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Where the Margins Meet: A Demographic Assessment of Transgender Inmates in Men's Prisons

NCJ Number
Lori Sexton; Valerie Jenness; Jennifer Sumner
Date Published
June 2009
49 pages
This study examined the demographic and well-being factors of the transgender inmate population in California prisons.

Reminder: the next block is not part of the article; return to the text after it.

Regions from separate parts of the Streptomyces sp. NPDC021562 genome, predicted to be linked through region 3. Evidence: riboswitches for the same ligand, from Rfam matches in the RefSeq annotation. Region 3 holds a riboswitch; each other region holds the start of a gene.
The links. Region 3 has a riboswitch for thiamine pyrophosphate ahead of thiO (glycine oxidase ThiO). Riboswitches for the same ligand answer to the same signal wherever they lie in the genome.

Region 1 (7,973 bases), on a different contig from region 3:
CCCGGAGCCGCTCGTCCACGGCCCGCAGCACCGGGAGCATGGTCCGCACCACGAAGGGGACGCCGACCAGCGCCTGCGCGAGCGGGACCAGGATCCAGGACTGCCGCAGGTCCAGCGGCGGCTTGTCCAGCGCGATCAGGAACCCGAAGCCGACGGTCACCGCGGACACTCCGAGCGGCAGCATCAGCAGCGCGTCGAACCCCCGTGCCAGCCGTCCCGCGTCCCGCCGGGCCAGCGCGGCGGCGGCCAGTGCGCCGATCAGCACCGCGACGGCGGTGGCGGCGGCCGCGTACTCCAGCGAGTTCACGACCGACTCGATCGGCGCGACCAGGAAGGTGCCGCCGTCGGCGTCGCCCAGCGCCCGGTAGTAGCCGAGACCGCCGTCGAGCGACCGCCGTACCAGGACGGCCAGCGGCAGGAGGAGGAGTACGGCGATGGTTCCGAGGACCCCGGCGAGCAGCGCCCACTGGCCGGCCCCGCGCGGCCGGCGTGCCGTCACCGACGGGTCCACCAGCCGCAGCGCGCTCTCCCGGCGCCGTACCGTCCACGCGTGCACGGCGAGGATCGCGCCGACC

The study examined the following demographic and well-being factors of the transgender inmate population in California prisons: age, race/ethnicity, age, race/ethnicity, offense category, custody level, type of life sentence, registered sex offender status, gang affiliation, mental health status, education and employment levels, marital status, health status, participation in sex work, homelessness, and experiences with victimization, both sexual and non-sexual. The study found that compared to the rest of the standard prison population, the transgender population had a very diverse set of demographics in terms of gender identity, sexual orientation, and sexual attractions. For factors of well-being, the transgender population had lower levels of education and employment, higher levels of mental health and substance abuse problems, higher levels of HIV-rates, and higher levels of homelessness compared to the general prison population. The demographic and well-being factors of transgender inmates were also compared to those of the non-incarcerated population. Data for the study were obtained from interviews with transgender inmates in California prisons, as well as secondary data collected on the U.S. population, the California population, the U.S. men's prison population, the California men's prison population, and the transgender population in the community. The findings from the study indicate that the transgender population is not only marginalized in prison but in the larger community as well. Implications for policy are discussed. References, endnotes, and tables